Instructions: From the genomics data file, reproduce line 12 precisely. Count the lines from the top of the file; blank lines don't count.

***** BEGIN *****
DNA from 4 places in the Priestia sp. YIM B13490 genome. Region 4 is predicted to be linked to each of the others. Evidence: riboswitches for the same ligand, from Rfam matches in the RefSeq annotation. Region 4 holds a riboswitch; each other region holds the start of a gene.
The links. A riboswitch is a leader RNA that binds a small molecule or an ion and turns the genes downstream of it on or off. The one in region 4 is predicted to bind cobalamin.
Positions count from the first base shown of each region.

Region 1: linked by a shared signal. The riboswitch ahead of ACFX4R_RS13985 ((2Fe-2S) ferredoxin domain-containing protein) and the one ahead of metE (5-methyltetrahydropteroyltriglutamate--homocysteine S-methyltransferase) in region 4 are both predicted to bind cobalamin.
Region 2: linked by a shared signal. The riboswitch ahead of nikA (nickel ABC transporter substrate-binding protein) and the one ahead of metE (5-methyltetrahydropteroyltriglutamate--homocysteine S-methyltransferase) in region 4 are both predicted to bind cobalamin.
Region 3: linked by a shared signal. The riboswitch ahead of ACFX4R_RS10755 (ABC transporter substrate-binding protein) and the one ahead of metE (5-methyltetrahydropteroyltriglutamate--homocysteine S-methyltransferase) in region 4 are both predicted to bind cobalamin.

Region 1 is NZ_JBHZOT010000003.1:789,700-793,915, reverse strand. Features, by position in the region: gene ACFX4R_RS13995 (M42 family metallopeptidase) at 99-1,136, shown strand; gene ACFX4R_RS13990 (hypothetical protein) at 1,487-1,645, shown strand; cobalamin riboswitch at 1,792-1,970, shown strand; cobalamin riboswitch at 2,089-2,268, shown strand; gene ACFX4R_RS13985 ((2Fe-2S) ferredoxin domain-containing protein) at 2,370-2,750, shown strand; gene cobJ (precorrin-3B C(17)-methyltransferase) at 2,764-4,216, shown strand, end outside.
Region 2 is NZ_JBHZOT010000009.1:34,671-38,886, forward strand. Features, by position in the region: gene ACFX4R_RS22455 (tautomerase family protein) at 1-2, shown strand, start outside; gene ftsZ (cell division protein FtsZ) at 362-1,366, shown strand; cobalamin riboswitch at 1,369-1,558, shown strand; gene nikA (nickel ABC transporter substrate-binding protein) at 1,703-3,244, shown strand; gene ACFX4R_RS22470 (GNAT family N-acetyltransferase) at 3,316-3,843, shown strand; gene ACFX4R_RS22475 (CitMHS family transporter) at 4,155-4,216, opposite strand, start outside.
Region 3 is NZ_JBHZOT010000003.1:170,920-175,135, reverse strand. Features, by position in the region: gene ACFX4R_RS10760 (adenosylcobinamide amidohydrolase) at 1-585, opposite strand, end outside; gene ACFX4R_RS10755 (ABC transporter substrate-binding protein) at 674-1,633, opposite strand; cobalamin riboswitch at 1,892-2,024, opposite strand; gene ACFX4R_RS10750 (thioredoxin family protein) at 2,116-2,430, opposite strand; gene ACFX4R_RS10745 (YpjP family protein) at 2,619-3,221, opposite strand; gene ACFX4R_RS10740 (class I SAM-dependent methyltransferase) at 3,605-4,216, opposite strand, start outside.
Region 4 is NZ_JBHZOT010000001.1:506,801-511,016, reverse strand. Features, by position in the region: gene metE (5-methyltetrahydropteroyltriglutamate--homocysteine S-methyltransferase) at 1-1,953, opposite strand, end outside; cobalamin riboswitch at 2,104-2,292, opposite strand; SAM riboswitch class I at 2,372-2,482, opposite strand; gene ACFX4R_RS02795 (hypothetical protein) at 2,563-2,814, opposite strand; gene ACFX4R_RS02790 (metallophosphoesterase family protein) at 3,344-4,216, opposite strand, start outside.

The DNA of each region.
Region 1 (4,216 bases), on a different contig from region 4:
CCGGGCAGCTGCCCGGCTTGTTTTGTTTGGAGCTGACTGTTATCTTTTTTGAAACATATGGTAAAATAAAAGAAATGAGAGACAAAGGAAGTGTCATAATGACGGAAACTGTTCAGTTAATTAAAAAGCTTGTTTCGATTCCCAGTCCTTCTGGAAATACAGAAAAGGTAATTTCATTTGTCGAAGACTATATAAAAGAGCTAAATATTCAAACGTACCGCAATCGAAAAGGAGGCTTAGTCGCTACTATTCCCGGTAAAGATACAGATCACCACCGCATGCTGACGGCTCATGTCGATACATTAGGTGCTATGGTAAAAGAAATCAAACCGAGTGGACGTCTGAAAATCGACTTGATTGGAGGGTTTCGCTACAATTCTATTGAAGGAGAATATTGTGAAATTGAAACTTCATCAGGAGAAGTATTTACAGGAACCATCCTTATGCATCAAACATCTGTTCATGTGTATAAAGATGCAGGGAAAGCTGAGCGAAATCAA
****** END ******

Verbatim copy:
Region 1 (4,216 bases), on a different contig from region 4: